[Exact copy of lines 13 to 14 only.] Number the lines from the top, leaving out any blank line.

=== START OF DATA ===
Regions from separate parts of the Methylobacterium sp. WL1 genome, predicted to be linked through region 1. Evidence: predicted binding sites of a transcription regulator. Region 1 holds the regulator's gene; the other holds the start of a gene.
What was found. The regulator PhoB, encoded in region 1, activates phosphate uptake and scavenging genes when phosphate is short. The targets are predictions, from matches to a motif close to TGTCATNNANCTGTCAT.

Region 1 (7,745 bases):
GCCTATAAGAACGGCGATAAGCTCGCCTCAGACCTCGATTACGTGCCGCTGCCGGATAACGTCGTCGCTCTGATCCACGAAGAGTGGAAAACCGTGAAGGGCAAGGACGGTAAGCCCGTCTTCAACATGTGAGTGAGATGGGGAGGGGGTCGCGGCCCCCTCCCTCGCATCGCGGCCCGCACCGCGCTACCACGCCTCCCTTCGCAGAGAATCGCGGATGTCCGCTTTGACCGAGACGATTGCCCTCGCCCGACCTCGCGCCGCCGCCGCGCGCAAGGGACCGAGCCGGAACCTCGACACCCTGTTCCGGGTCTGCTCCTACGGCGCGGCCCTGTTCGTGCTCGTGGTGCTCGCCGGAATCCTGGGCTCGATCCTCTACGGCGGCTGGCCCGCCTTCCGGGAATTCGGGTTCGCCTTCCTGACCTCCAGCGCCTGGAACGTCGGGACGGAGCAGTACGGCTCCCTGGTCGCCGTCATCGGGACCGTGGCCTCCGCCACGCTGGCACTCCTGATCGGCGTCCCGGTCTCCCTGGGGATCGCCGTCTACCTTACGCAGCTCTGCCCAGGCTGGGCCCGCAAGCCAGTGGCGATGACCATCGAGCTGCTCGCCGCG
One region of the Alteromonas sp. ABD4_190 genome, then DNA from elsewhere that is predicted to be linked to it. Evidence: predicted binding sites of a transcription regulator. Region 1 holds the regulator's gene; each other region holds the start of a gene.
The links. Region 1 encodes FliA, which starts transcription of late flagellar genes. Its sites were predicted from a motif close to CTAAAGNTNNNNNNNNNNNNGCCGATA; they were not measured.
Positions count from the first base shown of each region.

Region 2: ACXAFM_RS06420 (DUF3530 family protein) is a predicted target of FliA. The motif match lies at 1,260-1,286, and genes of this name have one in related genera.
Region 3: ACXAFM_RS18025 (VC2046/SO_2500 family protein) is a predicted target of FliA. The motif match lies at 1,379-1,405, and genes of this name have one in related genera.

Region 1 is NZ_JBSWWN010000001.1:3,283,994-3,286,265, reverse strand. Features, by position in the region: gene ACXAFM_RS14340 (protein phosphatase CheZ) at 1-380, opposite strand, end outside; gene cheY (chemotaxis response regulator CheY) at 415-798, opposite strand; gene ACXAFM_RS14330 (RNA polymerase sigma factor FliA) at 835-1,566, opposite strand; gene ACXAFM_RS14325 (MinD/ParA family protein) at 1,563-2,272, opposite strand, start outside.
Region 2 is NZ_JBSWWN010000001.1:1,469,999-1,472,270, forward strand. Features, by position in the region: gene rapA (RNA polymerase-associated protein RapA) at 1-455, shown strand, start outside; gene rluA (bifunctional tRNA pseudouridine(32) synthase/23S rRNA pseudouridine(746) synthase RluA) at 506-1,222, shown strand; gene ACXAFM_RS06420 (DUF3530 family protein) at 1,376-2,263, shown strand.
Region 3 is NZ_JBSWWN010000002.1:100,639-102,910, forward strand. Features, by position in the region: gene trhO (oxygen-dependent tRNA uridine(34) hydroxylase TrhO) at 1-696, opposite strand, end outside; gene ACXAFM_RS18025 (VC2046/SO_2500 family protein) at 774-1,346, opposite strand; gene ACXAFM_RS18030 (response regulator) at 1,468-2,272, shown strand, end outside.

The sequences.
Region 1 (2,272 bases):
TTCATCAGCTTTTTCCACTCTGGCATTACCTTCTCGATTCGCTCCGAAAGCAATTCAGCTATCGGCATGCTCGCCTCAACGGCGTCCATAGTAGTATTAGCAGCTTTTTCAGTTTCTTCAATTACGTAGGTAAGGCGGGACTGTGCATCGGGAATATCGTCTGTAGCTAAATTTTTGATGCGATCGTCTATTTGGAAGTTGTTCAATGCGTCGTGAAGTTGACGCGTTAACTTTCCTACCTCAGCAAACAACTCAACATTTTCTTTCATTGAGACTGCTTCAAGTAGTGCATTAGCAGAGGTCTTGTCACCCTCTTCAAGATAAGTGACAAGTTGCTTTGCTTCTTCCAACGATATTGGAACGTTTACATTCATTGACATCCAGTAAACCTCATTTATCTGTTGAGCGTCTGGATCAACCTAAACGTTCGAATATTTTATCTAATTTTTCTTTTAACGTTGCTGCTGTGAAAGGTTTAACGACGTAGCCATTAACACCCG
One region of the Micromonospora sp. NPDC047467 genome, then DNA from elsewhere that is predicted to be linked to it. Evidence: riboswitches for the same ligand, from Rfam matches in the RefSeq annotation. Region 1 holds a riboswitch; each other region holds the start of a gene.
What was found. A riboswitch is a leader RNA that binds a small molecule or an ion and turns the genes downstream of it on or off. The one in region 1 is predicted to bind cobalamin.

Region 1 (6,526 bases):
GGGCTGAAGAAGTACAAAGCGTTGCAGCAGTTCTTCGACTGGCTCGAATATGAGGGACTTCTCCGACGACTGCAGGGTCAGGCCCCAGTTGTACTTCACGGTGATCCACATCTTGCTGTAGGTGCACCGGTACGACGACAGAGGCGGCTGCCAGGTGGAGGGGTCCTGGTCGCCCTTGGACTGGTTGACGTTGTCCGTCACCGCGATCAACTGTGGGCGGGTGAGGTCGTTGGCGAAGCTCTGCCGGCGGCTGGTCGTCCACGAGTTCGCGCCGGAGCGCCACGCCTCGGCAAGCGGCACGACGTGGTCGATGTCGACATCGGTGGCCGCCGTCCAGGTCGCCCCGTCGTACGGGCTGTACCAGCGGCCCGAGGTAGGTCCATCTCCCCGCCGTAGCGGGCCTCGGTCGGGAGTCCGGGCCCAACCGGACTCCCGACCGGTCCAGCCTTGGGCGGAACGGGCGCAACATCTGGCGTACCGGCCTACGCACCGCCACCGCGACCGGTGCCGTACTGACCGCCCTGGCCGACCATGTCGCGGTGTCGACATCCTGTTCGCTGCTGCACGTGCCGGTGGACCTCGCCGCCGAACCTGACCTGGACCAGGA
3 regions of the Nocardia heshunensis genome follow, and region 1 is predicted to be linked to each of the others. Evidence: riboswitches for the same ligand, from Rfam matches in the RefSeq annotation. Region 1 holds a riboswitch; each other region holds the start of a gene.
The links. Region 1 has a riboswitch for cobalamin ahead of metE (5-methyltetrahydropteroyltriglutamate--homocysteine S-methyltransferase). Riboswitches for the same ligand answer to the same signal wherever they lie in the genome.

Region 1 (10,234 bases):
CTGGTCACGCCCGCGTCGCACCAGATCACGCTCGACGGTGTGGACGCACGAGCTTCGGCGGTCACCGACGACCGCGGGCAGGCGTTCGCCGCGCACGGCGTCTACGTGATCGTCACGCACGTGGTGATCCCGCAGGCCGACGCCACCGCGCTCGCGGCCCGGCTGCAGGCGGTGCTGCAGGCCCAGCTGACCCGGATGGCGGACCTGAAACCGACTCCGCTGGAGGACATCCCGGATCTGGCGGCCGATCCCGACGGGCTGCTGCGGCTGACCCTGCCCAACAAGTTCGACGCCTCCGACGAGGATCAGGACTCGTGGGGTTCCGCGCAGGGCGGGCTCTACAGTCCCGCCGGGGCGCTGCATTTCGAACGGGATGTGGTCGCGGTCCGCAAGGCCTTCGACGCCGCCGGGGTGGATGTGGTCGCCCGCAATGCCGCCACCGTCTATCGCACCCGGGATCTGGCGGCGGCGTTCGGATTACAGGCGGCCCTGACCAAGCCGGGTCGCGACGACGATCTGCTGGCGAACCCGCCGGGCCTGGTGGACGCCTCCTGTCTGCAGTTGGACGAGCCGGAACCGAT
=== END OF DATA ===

The sequences.
Region 1 (2,272 bases):